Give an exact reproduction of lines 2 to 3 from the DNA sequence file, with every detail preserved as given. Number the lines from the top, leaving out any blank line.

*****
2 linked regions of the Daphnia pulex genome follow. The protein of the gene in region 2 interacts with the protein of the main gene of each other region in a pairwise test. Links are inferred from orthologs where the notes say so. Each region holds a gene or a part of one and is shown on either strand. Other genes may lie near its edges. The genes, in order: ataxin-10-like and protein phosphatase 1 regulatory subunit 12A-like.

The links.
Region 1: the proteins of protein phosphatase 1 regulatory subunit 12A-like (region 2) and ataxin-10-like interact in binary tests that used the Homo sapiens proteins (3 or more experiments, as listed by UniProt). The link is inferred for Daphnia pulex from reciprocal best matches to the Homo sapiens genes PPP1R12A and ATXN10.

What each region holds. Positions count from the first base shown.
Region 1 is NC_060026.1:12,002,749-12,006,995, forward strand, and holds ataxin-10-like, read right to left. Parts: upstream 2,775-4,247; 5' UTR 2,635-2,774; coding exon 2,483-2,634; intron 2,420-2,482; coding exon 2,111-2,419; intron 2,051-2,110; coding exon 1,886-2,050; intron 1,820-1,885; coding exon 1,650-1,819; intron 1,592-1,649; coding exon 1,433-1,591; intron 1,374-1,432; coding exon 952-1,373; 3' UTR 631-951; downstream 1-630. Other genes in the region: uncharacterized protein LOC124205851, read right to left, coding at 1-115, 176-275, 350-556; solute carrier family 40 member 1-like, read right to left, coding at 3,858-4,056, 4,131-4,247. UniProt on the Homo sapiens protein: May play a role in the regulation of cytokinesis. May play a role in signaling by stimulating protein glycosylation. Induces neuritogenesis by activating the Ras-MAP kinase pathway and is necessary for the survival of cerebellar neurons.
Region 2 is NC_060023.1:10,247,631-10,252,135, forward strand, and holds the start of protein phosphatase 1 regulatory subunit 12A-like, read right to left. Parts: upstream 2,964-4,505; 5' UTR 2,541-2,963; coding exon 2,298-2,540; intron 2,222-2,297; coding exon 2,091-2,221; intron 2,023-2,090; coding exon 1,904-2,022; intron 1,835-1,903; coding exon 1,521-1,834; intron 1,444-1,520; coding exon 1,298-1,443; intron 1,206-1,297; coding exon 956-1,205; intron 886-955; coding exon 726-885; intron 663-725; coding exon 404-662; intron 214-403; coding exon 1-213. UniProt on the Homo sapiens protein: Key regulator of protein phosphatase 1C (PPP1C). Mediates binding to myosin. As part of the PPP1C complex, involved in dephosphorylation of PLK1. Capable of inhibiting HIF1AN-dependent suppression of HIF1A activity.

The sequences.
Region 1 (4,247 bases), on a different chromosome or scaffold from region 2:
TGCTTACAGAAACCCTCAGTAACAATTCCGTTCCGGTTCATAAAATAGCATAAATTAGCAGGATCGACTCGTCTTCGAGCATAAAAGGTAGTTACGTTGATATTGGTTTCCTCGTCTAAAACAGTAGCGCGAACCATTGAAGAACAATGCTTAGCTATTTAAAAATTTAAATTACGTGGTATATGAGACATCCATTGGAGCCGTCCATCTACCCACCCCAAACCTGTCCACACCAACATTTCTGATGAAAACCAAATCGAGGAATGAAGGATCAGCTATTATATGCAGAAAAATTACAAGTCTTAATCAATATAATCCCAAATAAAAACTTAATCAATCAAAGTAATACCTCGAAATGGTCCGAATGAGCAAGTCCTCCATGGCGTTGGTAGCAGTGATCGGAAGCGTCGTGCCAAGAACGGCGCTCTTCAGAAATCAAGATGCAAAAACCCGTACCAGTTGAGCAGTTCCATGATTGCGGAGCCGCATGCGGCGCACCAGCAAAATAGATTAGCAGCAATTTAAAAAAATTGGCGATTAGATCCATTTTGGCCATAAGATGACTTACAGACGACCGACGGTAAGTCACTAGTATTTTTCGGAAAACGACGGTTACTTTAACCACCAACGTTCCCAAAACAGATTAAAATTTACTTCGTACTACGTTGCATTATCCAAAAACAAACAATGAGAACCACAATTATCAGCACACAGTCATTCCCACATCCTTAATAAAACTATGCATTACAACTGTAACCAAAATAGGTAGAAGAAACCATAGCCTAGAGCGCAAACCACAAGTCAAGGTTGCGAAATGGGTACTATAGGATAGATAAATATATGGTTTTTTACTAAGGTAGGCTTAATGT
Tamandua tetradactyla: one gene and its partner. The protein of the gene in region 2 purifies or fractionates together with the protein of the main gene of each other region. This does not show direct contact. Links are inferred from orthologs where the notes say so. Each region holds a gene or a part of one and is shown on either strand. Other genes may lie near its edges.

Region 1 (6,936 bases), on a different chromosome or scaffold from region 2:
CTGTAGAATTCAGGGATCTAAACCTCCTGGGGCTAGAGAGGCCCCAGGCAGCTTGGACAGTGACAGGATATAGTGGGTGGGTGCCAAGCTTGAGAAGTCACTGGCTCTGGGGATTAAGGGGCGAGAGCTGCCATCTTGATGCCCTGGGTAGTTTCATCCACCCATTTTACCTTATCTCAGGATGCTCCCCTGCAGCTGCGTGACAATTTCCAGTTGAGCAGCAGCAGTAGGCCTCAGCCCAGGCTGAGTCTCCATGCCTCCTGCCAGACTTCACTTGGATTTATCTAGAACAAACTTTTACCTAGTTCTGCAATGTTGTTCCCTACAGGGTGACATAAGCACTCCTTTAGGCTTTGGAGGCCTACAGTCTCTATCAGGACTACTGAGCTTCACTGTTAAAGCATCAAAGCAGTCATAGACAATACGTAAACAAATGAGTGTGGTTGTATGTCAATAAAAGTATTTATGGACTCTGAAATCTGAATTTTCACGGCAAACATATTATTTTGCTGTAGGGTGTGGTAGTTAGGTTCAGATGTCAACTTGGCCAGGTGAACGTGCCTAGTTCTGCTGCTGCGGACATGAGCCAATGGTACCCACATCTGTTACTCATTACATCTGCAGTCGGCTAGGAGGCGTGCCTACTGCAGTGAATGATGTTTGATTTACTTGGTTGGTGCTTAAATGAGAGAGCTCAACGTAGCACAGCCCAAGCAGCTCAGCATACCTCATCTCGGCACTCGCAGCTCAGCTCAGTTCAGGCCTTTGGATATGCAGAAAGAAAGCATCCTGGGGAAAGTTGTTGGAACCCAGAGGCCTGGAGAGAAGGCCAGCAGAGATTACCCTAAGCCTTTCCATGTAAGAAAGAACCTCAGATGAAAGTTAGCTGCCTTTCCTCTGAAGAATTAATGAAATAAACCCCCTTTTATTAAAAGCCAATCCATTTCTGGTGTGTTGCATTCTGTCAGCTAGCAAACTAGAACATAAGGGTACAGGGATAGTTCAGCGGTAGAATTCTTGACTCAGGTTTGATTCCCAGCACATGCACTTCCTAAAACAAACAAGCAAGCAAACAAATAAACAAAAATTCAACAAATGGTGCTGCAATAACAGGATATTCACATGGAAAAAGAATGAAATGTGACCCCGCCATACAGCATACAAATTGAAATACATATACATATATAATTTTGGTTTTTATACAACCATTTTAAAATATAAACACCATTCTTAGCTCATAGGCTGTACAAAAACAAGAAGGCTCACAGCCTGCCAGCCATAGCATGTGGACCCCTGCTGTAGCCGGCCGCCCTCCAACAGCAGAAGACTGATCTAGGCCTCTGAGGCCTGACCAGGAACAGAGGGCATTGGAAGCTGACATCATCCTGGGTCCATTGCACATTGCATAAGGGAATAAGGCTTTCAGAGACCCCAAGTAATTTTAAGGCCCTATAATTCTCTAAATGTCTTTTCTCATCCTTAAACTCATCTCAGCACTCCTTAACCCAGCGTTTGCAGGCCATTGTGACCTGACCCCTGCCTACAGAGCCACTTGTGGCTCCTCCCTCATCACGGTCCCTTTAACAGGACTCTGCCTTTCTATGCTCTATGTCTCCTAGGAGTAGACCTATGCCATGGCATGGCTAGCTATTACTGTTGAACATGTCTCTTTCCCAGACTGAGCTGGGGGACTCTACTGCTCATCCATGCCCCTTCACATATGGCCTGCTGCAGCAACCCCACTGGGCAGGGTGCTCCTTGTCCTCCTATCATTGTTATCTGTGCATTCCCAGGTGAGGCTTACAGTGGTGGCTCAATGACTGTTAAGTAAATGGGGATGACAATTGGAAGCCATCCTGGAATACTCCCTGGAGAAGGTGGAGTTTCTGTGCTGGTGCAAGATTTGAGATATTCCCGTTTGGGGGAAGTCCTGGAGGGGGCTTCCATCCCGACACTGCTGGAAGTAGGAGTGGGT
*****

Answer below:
The links.
Region 1: the proteins of protein phosphatase 1 regulatory subunit 12A-like (region 2) and ataxin-10-like interact in binary tests that used the Homo sapiens proteins (3 or more experiments, as listed by UniProt). The link is inferred for Daphnia pulex from reciprocal best matches to the Homo sapiens genes PPP1R12A and ATXN10.